Amon Carter Museum

Philip Johnson
1961; additions in 1964, 1977, the latter by Johnson/Burgee, which were removed to make way for the much larger addition by Johnson and Alan Ritchie, which opened in 2002. The facade and 1961 structure have remained essentially the same, with some adjustments for Texas weather.





This museum is named for Amon G. Carter, Sr. (1879-1955) whose collection of works by Frederic Remington and Charles M. Russell is housed in the museum and whose foundation purchased part of the land on which the museum stands. Although this is still an early work by Philip Johnson, who with Mies was one of the originators of the "international style," it is less unadorned than "pure" works in that style. Still it uses repetition--a five-bay portico with flat arches--and a tinted glass curtain wall, here with elegant bronze mullions. Creamy native Texas shellstone is used for the exterior and parts of the interior.
 
Johnson created a processional entrance with granite steps in a series of landings and platforms. This entryway leads to the great portico, or loggia, in the style of many Classical and Renaissance Italian buildings.
 
The two-story portico is supported by tapered limestone pillars, concave on 4 surfaces, which terminate in small bases in a cross-shape. Initially, these tapered columns were controversial, described as "ballet-classicism." The main entrance leads into a two-story lobby and exhibit hall of Texas shellstone, expensive brown teak, and a pink granite floor.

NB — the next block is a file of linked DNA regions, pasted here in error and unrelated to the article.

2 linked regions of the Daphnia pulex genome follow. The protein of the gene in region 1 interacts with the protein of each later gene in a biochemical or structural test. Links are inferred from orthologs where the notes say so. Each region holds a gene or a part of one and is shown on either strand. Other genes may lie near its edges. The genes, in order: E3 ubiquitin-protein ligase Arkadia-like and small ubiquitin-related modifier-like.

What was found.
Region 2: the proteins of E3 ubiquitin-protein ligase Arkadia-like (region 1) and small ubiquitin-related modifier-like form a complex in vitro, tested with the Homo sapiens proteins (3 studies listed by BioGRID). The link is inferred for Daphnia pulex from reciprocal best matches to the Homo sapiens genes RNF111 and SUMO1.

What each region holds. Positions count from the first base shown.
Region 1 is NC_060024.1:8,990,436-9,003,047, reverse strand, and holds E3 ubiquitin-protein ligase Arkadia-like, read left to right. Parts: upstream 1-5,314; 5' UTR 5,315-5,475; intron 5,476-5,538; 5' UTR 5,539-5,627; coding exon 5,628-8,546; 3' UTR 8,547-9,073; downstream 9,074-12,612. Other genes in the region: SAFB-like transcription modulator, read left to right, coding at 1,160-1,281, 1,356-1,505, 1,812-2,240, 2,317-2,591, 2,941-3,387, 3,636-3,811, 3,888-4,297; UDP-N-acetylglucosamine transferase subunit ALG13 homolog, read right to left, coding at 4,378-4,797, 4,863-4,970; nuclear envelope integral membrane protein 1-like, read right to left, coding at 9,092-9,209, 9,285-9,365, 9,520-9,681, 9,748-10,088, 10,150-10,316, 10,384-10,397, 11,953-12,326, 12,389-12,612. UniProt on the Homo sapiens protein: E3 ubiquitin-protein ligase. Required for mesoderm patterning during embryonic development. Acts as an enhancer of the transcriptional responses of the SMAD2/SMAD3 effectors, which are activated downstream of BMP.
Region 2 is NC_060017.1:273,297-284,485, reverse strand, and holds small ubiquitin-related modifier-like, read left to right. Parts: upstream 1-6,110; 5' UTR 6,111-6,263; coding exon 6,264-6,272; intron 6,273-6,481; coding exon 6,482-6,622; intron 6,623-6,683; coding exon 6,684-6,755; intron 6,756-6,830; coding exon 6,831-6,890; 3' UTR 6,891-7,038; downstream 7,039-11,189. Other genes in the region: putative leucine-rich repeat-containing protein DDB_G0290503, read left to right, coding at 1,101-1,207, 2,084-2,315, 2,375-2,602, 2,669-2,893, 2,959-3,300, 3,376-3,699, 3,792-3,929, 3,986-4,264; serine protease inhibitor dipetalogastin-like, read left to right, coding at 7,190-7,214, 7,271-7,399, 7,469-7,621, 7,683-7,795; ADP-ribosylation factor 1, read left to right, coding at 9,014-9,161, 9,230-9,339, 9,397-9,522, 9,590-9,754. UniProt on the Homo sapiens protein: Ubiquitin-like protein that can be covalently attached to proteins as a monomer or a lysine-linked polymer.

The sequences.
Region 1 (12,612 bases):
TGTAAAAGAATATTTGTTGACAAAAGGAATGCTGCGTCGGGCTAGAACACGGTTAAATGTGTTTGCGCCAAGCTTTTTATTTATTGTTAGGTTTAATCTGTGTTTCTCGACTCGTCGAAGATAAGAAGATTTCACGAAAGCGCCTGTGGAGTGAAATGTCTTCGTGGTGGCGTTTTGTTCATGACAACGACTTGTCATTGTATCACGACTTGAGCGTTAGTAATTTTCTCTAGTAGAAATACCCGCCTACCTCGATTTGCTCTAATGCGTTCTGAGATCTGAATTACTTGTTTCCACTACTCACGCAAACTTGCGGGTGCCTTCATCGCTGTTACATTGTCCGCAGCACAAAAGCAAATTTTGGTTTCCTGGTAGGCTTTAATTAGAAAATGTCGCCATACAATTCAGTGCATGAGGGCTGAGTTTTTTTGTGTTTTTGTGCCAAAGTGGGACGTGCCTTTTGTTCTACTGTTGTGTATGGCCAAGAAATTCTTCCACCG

The museum is sited on so-called "museum hill" looking toward the downtown skyline. This position provides a way of uniting visually the museum and the city. Ths museum is now part of the "museum district" with the Kimbell Art Museum by Louis Kahn and the Modern Art Museum of Fort Worth by Tadao Ando nearby.
The sunken garden on the east is aligned with the museum to city axis as are the three sculptures by Henry Moore on a single base, designed by Johnson. For additional views, see Moore's Upright Motives.


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© 2003 Mary Ann Sullivan. I have photographed (on site), scanned, and manipulated all the images on these pages. Please feel free to use them for personal or educational purposes. (I would appreciate being told if you find them useful.) They are not available for commercial purposes without my explicit permission.

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